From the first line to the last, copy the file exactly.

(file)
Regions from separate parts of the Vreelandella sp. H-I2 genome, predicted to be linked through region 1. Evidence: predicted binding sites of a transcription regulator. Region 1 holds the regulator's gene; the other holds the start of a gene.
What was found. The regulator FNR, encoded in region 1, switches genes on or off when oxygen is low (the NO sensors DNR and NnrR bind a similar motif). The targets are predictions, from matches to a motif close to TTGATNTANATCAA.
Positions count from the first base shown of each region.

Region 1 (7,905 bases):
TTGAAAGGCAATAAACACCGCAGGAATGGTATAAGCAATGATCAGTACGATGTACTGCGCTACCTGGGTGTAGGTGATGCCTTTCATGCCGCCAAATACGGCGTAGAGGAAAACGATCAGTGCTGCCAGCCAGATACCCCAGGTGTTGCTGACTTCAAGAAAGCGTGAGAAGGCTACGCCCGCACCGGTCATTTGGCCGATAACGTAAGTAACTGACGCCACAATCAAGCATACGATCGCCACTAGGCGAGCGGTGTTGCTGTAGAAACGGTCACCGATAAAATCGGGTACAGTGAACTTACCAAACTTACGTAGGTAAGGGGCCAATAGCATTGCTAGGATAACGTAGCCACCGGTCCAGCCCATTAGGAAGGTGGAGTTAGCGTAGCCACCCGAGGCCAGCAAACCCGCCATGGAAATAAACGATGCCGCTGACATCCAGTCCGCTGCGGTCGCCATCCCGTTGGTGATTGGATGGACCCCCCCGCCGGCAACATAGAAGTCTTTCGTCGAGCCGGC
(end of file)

Regions from separate parts of the Vreelandella sp. H-I2 genome, predicted to be linked through region 1. Evidence: predicted binding sites of a transcription regulator. Region 1 holds the regulator's gene; the other holds the start of a gene.
What was found. The regulator FNR, encoded in region 1, switches genes on or off when oxygen is low (the NO sensors DNR and NnrR bind a similar motif). The targets are predictions, from matches to a motif close to TTGATNTANATCAA.
Positions count from the first base shown of each region.

Region 1 (7,905 bases):
TTGAAAGGCAATAAACACCGCAGGAATGGTATAAGCAATGATCAGTACGATGTACTGCGCTACCTGGGTGTAGGTGATGCCTTTCATGCCGCCAAATACGGCGTAGAGGAAAACGATCAGTGCTGCCAGCCAGATACCCCAGGTGTTGCTGACTTCAAGAAAGCGTGAGAAGGCTACGCCCGCACCGGTCATTTGGCCGATAACGTAAGTAACTGACGCCACAATCAAGCATACGATCGCCACTAGGCGAGCGGTGTTGCTGTAGAAACGGTCACCGATAAAATCGGGTACAGTGAACTTACCAAACTTACGTAGGTAAGGGGCCAATAGCATTGCTAGGATAACGTAGCCACCGGTCCAGCCCATTAGGAAGGTGGAGTTAGCGTAGCCACCCGAGGCCAGCAAACCCGCCATGGAAATAAACGATGCCGCTGACATCCAGTCCGCTGCGGTCGCCATCCCGTTGGTGATTGGATGGACCCCCCCGCCGGCAACATAGAAGTCTTTCGTCGAGCCGGC